The approach that Loring takes is to offer screening widely to clinicians, before the more time-intensive and specialist-applied neuropsychological testing is considered. “We can do a screen for cognition with a collection of tests that are designed to take on the order of 1 hour, and it includes the NIH [National Institutes of Health] cognition toolbox,” he said.

“The toolbox was developed by the NIH,8 as different tests and measures were being used and it was hard to get a common metric across different studies,” Loring noted. “The NIH battery is in the public domain, so it does not have to be paid for, in contrast with a lot of the neuropsychological tests that are proprietary and have a per-use fee.”

Loring pointed out that the NIH cognition assessment battery is also designed for use by staff who are not formally trained to administer neuropsychological testing. “We give it on an iPad platform that takes about 30 minutes, and supplement it with tests of processing speed and other attention measures that can be applied in clinics,” Loring said.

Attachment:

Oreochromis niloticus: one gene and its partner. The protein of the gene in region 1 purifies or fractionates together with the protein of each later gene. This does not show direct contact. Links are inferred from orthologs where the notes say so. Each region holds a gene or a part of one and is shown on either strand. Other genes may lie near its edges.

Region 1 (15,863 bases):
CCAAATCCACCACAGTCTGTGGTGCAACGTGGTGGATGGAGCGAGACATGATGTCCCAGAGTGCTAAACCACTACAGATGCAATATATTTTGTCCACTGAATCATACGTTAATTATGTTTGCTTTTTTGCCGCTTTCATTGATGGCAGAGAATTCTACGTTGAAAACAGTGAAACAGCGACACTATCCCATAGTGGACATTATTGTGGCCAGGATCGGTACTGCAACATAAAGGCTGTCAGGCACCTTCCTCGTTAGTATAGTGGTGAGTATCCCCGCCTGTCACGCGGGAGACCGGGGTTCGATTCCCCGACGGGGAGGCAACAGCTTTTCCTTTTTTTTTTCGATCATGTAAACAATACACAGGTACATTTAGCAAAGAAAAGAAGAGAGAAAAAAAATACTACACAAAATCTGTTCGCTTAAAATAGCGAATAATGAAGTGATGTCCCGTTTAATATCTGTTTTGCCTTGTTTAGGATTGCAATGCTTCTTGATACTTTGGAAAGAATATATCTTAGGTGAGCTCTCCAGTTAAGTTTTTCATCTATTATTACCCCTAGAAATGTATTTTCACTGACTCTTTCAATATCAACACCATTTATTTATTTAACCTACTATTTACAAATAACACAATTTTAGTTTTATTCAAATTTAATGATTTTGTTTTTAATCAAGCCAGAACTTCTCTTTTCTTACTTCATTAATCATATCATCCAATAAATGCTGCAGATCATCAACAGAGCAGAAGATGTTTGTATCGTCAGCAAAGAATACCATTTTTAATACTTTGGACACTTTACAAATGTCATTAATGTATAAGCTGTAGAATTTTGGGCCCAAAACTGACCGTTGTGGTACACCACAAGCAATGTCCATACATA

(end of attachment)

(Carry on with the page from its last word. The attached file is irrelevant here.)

Consider AED Adverse Effects on Cognition

When selecting and dosing AED treatments, one might consider choosing a treatment not only for efficacy but also to minimize AEs, which can include cognitive impairment. Kees Braun, MD, PhD, of the Department of Child Neurology at University Medical Center Utrecht in The Netherlands, found that vigilance, attention, psychomotor speed, memory, and learning are most affected.9

“High-dose regimens and polypharmacy increase the chance of [adverse] effects, and children appear to be most susceptible,” Braun warned. “The cumulative cognitive consequences of chronic AED use during a critical stage of development can permanently affect educational progress and eventual functioning.”9